Carroll Partners with Waukesha District on Computer Coding

Author: Carroll University

Published Date: 12/10/2020

Categories: Alumni Computer Science Education Faculty and Staff Students University News


computer screen with code
Carroll University and the School District of Waukesha have a new partnership to increase student interest in computer coding.
Carroll University and the School District of Waukesha kicked off a new partnership during Computer Science Education Week (Dec. 7-13) to rev up student interest in computer coding at the grade-school level.

Over 1,125 students in more than 40 classrooms across Grades 3-5 signed up for the virtual launch of the program Dec. 9. The bulk of teaching and learning about coding will take place in 2021 when Waukesha students will work with Carroll computer science alums Bob Graff and Lorne von Asten and Carroll student Meghan Gamradt. 

Brian Yearling, instructional technologies coordinator for the district, said Carroll School of Education and Human Services students Taylor Dushack, Desirae Dunn, Meghan Mueller, Madeline Vang and Kalie Forcier are developing the lessons for the program, which will continue in February.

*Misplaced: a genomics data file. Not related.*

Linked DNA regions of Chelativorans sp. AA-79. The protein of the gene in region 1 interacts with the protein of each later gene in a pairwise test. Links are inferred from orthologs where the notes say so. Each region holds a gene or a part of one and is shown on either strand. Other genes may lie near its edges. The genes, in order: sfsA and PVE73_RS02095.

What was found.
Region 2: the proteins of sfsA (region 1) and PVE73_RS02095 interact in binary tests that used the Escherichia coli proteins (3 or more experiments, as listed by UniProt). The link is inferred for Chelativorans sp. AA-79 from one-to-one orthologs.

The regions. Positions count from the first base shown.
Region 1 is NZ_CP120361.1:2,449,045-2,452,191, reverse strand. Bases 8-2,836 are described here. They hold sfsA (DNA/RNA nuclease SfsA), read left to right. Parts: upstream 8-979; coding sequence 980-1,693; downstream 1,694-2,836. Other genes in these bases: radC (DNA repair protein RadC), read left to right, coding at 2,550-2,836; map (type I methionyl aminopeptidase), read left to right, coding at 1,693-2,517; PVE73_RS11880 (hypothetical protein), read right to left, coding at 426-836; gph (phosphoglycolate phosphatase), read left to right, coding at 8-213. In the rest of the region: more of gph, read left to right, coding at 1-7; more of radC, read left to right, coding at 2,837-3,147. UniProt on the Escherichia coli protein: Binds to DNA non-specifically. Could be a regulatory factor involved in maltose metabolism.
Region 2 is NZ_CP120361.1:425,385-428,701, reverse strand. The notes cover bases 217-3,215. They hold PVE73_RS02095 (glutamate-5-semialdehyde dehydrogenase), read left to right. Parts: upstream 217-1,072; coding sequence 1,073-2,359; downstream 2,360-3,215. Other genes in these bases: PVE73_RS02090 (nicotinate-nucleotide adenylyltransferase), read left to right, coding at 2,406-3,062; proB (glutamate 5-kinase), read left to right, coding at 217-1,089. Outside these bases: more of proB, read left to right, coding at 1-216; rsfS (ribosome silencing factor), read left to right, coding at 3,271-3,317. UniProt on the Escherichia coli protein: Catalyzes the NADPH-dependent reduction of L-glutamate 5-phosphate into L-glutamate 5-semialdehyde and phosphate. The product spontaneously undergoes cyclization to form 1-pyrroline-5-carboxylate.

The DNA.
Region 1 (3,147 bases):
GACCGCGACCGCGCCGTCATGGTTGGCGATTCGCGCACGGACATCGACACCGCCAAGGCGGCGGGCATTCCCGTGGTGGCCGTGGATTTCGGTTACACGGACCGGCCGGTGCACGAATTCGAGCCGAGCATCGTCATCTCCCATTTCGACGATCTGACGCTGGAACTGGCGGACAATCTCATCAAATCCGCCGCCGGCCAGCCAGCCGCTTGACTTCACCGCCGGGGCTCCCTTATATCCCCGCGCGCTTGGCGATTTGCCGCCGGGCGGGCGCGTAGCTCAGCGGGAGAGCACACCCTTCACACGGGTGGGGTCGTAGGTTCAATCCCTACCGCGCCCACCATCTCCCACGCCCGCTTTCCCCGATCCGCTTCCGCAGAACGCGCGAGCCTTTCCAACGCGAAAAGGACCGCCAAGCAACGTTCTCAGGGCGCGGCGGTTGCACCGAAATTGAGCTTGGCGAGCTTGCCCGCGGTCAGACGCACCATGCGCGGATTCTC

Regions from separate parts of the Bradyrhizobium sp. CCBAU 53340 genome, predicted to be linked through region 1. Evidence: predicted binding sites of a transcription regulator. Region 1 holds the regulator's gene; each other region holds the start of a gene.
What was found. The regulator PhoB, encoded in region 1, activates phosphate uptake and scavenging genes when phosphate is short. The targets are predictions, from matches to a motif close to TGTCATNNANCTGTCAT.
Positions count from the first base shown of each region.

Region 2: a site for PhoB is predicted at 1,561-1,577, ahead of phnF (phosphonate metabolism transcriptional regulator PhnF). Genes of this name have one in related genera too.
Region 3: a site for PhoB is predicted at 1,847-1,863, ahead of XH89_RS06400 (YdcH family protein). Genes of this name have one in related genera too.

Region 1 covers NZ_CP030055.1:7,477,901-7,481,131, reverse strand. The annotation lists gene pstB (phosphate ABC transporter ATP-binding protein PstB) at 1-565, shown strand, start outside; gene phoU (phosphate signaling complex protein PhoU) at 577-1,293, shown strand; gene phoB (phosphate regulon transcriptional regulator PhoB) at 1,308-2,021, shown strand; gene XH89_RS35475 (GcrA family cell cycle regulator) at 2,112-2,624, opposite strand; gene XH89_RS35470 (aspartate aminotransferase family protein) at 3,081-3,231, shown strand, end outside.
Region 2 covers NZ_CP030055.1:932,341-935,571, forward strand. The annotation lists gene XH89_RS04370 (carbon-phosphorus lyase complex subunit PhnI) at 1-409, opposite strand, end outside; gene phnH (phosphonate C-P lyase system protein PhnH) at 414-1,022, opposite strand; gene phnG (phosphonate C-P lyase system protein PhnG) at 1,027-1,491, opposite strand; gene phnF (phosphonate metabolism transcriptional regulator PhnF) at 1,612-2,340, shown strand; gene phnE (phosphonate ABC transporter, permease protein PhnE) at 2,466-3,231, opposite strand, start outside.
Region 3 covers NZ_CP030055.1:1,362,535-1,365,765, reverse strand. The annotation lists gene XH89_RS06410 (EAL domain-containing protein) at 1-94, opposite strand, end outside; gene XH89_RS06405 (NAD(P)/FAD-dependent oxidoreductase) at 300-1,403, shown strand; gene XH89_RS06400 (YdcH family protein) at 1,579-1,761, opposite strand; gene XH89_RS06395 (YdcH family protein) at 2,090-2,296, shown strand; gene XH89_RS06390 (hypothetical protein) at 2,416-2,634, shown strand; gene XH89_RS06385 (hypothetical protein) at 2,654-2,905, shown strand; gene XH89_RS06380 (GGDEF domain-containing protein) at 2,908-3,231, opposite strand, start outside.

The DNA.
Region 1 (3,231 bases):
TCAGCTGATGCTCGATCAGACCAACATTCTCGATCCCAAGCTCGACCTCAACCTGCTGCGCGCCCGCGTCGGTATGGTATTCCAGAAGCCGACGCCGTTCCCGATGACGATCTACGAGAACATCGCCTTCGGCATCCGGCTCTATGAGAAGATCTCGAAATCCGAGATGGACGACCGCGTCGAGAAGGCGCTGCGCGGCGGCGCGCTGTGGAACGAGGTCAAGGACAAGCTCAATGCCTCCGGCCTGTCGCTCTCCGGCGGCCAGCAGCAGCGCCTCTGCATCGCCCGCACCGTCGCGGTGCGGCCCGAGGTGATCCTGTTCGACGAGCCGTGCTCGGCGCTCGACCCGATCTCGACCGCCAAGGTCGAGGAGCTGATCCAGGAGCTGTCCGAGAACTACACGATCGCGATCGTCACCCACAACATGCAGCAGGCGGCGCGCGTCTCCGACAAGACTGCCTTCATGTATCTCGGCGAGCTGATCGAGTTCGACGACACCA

“Through our partnership with Carroll University, the School of Education students are hard at work developing more self-paced Hour of Code modules that will be available to Waukesha students in the Blackboard program,” Yearling said.  

“Students will explore new coding tools as they complete the three tutorials aimed at students in Grades 3-5. And we will introduce a ‘challenge’ that will inspire students to keep coding and complete all three modules,” he said..  

Carroll mascot Pio Pete was a hit during a guest appearance on the virtual event, showing the children he also is excited about coding and learning.

The Waukesha Instructional Technologies Coordinator Team includes Yearling, Kristin Brouchoud and Wendy Liska; the Carroll University Hour of Code planning team includes Jane Hopp, Theresa Barry, Mohammad Samarah, Charles Byler, Kathy Kramer, John Gnadinger and Kim Hofkamp.

 

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